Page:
The Austrian objective was to hold both towns. However, if Markgrafnusiedl were to fall to the French, the flank would be uncovered and they would have to test to see if they would be forced to fall back to the center, they could still recover, but it would depend on the result of the test. Also, I allowed Archduke Charles (in the person of Dave B.) to decide where he wanted his main effort to be, and he could then move there, adding an additional motivation dice to that area. (Essentially, I split the table into 3 individual games, allowing each section to proceed at its own pace.....friction!).

 photo 20151114_125518_zps0uwi42se.jpg
 A few turns into the action, and the French left flank is getting mauled. The Austrian player (his second game of Blücher) was rolling hot and the French commander on that flank has about as bad a day of die rolling as I have ever seen). The French on the left never made it to the center of the table.

 photo 20151114_142037_zpsfoe6fzmm.jpg
Another badly taken photo.

About a half dozen turns into the game or so, and the French left is being pushed back to their initial positions, after suffering significant losses, with no real losses to the Austrians here. The French center is peeling off both cavalry and infantry to support the left, but also to protect the flank of the mass aimed at Baumersdorf.

 photo 20151114_142047_zpsrclhixew.jpg

The French right, facing Austrian left. As you can see, there are no French miniatures here. We just did not have enough figures based amongst the club members. We have plenty of figures, for all combatants, but many are still packed away in garages, storage sheds, etc., and one player, who was going to bring his troops, had a family situation crop up and was unable to make it. You can see the utility of these unit cards, in a pinch you're still covered!

 photo 20151114_154451_zpsrazajvux.jpg

The French right, about 6 turns later. Yes, there are no Austrian defenders in the town.

The French right took a long time to get itself sorted, but it quickly made up for the lost time by breaking the defending unit in a single round of close combat. It was unbelievable, but it happened in a toss of the dice for each player.

I made the Austrian wing commander roll for the crucial test....and he blew it yet again. The Austrians on the left flank had to flee towards the table edge, giving the French right an open road to the center and last objective. With the French reserve now on the table, and the French center able to hold its left flank (the actual French left was almost at the table edge), the center had the "go-ahead."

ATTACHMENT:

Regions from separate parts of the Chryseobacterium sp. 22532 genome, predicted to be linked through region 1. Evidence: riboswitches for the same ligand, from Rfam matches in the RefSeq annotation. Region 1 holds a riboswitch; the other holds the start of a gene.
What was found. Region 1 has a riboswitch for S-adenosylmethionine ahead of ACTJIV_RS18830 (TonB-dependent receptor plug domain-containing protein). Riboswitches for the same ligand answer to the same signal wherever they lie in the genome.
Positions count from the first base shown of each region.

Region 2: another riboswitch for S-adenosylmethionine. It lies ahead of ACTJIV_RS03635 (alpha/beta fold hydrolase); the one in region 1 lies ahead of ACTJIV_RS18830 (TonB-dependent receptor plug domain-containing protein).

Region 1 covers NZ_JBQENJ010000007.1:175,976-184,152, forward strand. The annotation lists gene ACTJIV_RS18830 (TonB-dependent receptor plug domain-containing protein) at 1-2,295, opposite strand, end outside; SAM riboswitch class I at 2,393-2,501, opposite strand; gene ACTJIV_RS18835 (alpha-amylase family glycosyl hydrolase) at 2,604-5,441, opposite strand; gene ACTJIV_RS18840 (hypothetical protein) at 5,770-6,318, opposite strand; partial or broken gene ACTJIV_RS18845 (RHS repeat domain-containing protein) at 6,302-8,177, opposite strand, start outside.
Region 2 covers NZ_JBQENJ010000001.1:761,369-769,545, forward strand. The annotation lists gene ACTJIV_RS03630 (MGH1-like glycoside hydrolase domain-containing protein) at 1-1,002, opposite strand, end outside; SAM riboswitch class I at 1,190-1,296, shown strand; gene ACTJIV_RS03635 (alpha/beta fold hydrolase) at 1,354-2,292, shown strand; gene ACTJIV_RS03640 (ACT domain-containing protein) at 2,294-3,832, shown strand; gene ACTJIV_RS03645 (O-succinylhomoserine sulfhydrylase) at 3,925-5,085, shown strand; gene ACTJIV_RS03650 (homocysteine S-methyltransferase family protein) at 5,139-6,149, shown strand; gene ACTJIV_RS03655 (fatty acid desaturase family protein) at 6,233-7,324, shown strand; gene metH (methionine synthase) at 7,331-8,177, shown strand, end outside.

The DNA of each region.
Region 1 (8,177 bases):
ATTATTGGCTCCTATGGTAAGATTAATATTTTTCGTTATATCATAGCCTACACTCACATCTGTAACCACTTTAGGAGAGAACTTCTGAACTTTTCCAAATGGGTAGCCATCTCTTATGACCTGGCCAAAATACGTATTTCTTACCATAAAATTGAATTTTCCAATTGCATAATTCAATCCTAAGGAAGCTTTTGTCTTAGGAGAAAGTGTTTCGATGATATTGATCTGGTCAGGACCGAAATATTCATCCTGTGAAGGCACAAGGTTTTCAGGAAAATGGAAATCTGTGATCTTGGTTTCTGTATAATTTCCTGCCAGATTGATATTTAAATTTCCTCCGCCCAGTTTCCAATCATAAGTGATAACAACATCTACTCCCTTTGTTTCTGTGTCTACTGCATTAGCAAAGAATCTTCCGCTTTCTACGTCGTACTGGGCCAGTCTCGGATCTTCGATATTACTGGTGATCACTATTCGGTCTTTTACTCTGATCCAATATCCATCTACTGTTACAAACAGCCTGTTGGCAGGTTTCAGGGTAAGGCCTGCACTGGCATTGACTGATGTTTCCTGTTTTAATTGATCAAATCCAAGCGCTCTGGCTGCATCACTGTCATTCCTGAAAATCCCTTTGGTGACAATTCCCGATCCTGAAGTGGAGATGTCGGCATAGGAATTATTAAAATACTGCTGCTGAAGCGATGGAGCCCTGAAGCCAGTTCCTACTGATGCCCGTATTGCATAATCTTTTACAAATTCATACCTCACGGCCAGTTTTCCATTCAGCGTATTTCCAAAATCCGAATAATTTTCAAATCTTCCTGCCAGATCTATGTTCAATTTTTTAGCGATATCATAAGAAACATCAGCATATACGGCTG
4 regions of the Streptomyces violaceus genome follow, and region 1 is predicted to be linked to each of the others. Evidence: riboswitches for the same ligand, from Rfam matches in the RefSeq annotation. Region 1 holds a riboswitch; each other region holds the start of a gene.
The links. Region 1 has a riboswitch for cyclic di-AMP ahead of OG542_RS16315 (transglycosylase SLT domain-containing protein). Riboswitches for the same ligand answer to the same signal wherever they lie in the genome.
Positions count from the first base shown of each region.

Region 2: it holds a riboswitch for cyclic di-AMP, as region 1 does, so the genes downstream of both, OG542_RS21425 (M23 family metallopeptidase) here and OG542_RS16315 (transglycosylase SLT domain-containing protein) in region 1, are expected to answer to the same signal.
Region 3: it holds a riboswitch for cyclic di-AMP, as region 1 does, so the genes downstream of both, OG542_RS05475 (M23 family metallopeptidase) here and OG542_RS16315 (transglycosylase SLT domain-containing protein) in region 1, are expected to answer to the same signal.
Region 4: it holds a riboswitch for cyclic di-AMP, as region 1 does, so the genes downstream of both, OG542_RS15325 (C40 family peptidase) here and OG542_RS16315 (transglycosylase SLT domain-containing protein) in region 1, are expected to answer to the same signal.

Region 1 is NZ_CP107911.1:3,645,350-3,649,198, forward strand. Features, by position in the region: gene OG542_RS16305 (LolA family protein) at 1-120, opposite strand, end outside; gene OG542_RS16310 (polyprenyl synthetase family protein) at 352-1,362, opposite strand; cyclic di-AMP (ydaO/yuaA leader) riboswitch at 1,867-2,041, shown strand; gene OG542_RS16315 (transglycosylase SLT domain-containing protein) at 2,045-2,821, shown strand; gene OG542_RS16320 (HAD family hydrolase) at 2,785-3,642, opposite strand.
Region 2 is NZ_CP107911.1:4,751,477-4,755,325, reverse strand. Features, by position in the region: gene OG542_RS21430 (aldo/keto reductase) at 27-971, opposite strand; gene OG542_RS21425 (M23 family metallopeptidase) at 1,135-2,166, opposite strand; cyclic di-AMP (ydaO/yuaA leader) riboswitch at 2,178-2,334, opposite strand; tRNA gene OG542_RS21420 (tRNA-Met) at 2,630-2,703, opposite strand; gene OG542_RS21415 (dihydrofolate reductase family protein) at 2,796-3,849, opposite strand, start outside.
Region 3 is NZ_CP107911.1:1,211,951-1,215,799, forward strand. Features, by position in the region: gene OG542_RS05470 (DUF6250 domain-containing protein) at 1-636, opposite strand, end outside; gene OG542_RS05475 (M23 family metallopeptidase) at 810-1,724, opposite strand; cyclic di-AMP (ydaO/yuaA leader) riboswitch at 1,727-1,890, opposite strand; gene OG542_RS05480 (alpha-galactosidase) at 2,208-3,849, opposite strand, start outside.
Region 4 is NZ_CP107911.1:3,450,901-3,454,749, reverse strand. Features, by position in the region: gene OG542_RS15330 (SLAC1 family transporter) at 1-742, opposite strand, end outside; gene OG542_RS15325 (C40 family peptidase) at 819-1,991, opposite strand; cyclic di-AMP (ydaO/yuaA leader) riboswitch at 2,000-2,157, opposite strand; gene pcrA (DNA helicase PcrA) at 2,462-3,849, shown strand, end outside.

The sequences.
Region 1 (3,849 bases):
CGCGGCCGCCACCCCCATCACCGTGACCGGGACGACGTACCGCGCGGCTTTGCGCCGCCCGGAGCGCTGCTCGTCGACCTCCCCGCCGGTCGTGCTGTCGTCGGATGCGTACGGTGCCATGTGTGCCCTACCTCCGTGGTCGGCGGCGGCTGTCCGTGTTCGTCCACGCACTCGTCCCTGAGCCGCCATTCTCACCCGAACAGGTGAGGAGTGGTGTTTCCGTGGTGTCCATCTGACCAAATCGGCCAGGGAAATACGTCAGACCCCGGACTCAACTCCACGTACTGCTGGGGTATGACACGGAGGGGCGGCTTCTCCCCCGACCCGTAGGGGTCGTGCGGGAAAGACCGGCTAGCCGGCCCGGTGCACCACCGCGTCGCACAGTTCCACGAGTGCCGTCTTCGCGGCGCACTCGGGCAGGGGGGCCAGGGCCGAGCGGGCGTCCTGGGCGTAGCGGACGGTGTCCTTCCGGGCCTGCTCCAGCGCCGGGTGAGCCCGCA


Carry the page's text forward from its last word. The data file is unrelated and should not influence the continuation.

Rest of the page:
One turn later, I made Archduke Charles test to see if his center would stick, now that his left flank was gone, but his luck, too, ran out, and the remaining Austrians retreated in the face of the French center's advance. The above image shows Charles' position as the French close in on their final objective.

You can see there are plenty of Austrian troops, but with the left gone, and Charles' secondary objective being to keep his army intact, as much as possible, the game was called.

A major French victory, but a minor (moral) victory for the Austrians.

The casualties in this game were much less equal, primarily due to the meat-grinder that the French left fell into. The French left flank almost collapsed on its own, but St. Hilaire was able to retire most of his mangled troops (a good idea!) before they were broken. It was very close, 2 stands in fact, that had he suffered them as broken or even had he retired them, that flank would have been shattered, leaving the French to pass a crucial test to press on.

This battle could have gone either way, but I think the critical error was made by Archduke Charles when he got the bit in his teeth and focused nearly all his efforts on his right flank, which did admirably. However, this meant he had little for his left, and more vulnerable flank.

One "trick" I pulled was that Archduke John was "expected" to arrive on the table. The French players did not figure this to be a ruse until well over a dozen turns into the game. They did have to watch for this and I looked on with glee as they finally figured it out. I also made the Saxon corps a bit brittle, which forced the French to protect them from too much harm.

The game very nearly went exactly according to history, including the devastating casualties on the French left and the Austrians retreating once their left was a goner.

Overall, I am pleased with the results...


  1. Replies
    1. They were interesting to watch, to see how the different commanders reacted to the circumstances they found themselves in.